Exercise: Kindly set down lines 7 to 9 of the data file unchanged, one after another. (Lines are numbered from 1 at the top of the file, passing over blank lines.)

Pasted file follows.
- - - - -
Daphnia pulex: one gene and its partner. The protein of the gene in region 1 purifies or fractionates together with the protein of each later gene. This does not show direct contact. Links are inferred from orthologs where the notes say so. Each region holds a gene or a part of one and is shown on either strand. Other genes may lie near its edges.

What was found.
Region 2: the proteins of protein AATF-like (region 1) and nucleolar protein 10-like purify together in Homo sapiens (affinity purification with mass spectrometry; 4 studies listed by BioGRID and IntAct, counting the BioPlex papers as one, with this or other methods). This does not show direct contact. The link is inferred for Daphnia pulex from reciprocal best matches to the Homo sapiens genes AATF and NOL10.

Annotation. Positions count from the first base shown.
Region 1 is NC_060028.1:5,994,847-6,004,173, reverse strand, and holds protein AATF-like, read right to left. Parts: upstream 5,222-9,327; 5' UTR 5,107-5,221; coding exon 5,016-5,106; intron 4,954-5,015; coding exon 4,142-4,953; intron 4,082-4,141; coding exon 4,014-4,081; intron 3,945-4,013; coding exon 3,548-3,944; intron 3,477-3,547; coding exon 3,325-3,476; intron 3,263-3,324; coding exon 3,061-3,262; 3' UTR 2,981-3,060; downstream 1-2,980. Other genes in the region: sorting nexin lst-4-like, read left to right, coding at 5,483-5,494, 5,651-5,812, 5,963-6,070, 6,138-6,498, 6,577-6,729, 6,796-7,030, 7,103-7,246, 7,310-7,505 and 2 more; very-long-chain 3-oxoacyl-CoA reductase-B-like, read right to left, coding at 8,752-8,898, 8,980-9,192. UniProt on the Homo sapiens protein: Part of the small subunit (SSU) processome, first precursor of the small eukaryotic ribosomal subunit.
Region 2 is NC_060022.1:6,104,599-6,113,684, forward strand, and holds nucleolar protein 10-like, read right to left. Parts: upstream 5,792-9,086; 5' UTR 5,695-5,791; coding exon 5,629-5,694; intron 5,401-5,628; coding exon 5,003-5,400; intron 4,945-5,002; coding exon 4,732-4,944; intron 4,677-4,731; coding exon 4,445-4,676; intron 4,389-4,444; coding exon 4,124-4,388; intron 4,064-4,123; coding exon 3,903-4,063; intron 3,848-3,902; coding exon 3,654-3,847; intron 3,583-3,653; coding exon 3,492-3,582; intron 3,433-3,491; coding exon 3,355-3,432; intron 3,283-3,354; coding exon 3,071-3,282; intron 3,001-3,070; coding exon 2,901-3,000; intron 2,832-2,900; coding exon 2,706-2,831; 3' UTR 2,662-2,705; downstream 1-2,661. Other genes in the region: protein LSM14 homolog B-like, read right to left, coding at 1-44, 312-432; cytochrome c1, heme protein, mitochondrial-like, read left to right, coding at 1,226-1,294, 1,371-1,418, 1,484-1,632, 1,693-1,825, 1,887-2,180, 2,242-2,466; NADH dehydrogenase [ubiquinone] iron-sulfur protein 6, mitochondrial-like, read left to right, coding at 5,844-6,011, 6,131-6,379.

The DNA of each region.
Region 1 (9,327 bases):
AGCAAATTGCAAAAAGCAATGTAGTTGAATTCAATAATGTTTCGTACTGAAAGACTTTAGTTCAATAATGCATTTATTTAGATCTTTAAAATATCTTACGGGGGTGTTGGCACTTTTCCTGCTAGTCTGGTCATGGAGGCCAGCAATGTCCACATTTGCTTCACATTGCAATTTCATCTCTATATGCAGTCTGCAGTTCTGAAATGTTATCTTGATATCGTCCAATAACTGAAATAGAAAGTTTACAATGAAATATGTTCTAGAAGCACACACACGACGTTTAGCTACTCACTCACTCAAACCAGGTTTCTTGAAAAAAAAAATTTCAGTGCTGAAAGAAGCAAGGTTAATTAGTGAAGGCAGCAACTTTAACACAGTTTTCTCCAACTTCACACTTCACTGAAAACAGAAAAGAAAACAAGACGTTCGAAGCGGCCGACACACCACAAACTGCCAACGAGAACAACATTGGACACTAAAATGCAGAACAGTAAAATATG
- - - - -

The DNA of each region.
Region 1 (9,327 bases):
AGCAAATTGCAAAAAGCAATGTAGTTGAATTCAATAATGTTTCGTACTGAAAGACTTTAGTTCAATAATGCATTTATTTAGATCTTTAAAATATCTTACGGGGGTGTTGGCACTTTTCCTGCTAGTCTGGTCATGGAGGCCAGCAATGTCCACATTTGCTTCACATTGCAATTTCATCTCTATATGCAGTCTGCAGTTCTGAAATGTTATCTTGATATCGTCCAATAACTGAAATAGAAAGTTTACAATGAAATATGTTCTAGAAGCACACACACGACGTTTAGCTACTCACTCACTCAAACCAGGTTTCTTGAAAAAAAAAATTTCAGTGCTGAAAGAAGCAAGGTTAATTAGTGAAGGCAGCAACTTTAACACAGTTTTCTCCAACTTCACACTTCACTGAAAACAGAAAAGAAAACAAGACGTTCGAAGCGGCCGACACACCACAAACTGCCAACGAGAACAACATTGGACACTAAAATGCAGAACAGTAAAATATG